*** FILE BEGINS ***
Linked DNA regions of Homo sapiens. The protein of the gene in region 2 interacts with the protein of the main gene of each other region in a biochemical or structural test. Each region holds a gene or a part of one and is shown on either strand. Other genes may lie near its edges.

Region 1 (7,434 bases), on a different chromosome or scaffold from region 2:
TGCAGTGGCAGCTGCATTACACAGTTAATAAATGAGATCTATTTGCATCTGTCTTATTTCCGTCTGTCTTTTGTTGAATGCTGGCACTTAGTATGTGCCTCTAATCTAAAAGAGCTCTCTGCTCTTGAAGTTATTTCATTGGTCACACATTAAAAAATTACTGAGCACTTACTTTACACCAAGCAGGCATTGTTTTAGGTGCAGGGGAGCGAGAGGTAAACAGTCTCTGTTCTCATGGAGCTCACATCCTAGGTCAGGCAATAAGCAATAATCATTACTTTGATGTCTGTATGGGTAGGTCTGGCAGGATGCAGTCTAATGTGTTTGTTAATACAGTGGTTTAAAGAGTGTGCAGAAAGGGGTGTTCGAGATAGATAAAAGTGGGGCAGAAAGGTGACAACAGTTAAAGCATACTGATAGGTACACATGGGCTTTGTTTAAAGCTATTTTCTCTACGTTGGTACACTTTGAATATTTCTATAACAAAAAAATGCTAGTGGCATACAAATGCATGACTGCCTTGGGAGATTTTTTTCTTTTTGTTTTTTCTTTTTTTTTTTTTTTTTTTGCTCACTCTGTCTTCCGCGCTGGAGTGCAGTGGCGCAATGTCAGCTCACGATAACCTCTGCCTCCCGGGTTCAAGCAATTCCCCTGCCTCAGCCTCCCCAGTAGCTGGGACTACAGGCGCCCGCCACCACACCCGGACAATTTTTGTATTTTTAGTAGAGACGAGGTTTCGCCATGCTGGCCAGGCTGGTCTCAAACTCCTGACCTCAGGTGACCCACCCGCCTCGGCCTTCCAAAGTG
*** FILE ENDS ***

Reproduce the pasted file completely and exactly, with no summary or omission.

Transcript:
Linked DNA regions of Homo sapiens. The protein of the gene in region 2 interacts with the protein of the main gene of each other region in a biochemical or structural test. Each region holds a gene or a part of one and is shown on either strand. Other genes may lie near its edges.

Region 1 (7,434 bases), on a different chromosome or scaffold from region 2:
TGCAGTGGCAGCTGCATTACACAGTTAATAAATGAGATCTATTTGCATCTGTCTTATTTCCGTCTGTCTTTTGTTGAATGCTGGCACTTAGTATGTGCCTCTAATCTAAAAGAGCTCTCTGCTCTTGAAGTTATTTCATTGGTCACACATTAAAAAATTACTGAGCACTTACTTTACACCAAGCAGGCATTGTTTTAGGTGCAGGGGAGCGAGAGGTAAACAGTCTCTGTTCTCATGGAGCTCACATCCTAGGTCAGGCAATAAGCAATAATCATTACTTTGATGTCTGTATGGGTAGGTCTGGCAGGATGCAGTCTAATGTGTTTGTTAATACAGTGGTTTAAAGAGTGTGCAGAAAGGGGTGTTCGAGATAGATAAAAGTGGGGCAGAAAGGTGACAACAGTTAAAGCATACTGATAGGTACACATGGGCTTTGTTTAAAGCTATTTTCTCTACGTTGGTACACTTTGAATATTTCTATAACAAAAAAATGCTAGTGGCATACAAATGCATGACTGCCTTGGGAGATTTTTTTCTTTTTGTTTTTTCTTTTTTTTTTTTTTTTTTTGCTCACTCTGTCTTCCGCGCTGGAGTGCAGTGGCGCAATGTCAGCTCACGATAACCTCTGCCTCCCGGGTTCAAGCAATTCCCCTGCCTCAGCCTCCCCAGTAGCTGGGACTACAGGCGCCCGCCACCACACCCGGACAATTTTTGTATTTTTAGTAGAGACGAGGTTTCGCCATGCTGGCCAGGCTGGTCTCAAACTCCTGACCTCAGGTGACCCACCCGCCTCGGCCTTCCAAAGTG